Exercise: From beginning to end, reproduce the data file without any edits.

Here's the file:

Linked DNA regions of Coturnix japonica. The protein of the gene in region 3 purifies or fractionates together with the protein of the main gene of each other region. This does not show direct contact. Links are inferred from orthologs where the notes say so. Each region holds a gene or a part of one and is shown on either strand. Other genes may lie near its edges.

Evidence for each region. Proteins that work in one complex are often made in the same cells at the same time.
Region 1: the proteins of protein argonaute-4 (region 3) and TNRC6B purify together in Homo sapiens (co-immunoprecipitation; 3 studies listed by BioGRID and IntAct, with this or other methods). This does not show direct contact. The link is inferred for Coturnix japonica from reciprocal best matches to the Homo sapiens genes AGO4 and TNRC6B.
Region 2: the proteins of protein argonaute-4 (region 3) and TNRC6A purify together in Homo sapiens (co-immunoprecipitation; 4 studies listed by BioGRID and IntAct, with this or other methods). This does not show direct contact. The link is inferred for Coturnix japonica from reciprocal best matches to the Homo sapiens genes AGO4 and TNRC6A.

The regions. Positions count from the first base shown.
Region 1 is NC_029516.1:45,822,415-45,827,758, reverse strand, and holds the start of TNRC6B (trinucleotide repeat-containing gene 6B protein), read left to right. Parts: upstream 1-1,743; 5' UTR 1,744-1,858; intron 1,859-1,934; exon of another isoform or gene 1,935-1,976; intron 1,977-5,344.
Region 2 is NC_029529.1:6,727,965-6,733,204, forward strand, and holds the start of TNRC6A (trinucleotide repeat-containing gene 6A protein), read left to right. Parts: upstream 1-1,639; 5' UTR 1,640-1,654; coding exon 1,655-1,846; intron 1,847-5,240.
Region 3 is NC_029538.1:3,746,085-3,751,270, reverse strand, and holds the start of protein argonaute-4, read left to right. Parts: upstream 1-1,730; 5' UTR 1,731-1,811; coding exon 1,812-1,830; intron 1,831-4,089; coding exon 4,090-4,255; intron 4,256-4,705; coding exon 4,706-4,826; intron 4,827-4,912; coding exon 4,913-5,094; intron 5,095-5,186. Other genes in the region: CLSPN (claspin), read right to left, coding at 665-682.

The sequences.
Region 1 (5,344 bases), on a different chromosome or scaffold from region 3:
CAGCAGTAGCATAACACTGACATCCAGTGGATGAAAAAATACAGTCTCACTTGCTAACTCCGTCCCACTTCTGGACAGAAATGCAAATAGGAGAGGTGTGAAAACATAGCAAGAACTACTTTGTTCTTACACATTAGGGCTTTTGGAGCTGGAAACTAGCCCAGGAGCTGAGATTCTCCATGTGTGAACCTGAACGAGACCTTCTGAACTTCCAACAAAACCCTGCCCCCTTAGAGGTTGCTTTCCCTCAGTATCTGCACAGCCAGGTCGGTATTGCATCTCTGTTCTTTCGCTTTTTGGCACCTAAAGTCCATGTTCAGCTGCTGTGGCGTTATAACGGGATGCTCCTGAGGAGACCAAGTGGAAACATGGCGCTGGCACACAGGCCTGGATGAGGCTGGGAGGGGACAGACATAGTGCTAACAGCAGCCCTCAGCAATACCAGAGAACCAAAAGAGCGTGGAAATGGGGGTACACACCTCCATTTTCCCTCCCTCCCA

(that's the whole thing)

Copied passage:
Linked DNA regions of Coturnix japonica. The protein of the gene in region 3 purifies or fractionates together with the protein of the main gene of each other region. This does not show direct contact. Links are inferred from orthologs where the notes say so. Each region holds a gene or a part of one and is shown on either strand. Other genes may lie near its edges.

Evidence for each region. Proteins that work in one complex are often made in the same cells at the same time.
Region 1: the proteins of protein argonaute-4 (region 3) and TNRC6B purify together in Homo sapiens (co-immunoprecipitation; 3 studies listed by BioGRID and IntAct, with this or other methods). This does not show direct contact. The link is inferred for Coturnix japonica from reciprocal best matches to the Homo sapiens genes AGO4 and TNRC6B.
Region 2: the proteins of protein argonaute-4 (region 3) and TNRC6A purify together in Homo sapiens (co-immunoprecipitation; 4 studies listed by BioGRID and IntAct, with this or other methods). This does not show direct contact. The link is inferred for Coturnix japonica from reciprocal best matches to the Homo sapiens genes AGO4 and TNRC6A.

The regions. Positions count from the first base shown.
Region 1 is NC_029516.1:45,822,415-45,827,758, reverse strand, and holds the start of TNRC6B (trinucleotide repeat-containing gene 6B protein), read left to right. Parts: upstream 1-1,743; 5' UTR 1,744-1,858; intron 1,859-1,934; exon of another isoform or gene 1,935-1,976; intron 1,977-5,344.
Region 2 is NC_029529.1:6,727,965-6,733,204, forward strand, and holds the start of TNRC6A (trinucleotide repeat-containing gene 6A protein), read left to right. Parts: upstream 1-1,639; 5' UTR 1,640-1,654; coding exon 1,655-1,846; intron 1,847-5,240.
Region 3 is NC_029538.1:3,746,085-3,751,270, reverse strand, and holds the start of protein argonaute-4, read left to right. Parts: upstream 1-1,730; 5' UTR 1,731-1,811; coding exon 1,812-1,830; intron 1,831-4,089; coding exon 4,090-4,255; intron 4,256-4,705; coding exon 4,706-4,826; intron 4,827-4,912; coding exon 4,913-5,094; intron 5,095-5,186. Other genes in the region: CLSPN (claspin), read right to left, coding at 665-682.

The sequences.
Region 1 (5,344 bases), on a different chromosome or scaffold from region 3:
CAGCAGTAGCATAACACTGACATCCAGTGGATGAAAAAATACAGTCTCACTTGCTAACTCCGTCCCACTTCTGGACAGAAATGCAAATAGGAGAGGTGTGAAAACATAGCAAGAACTACTTTGTTCTTACACATTAGGGCTTTTGGAGCTGGAAACTAGCCCAGGAGCTGAGATTCTCCATGTGTGAACCTGAACGAGACCTTCTGAACTTCCAACAAAACCCTGCCCCCTTAGAGGTTGCTTTCCCTCAGTATCTGCACAGCCAGGTCGGTATTGCATCTCTGTTCTTTCGCTTTTTGGCACCTAAAGTCCATGTTCAGCTGCTGTGGCGTTATAACGGGATGCTCCTGAGGAGACCAAGTGGAAACATGGCGCTGGCACACAGGCCTGGATGAGGCTGGGAGGGGACAGACATAGTGCTAACAGCAGCCCTCAGCAATACCAGAGAACCAAAAGAGCGTGGAAATGGGGGTACACACCTCCATTTTCCCTCCCTCCCA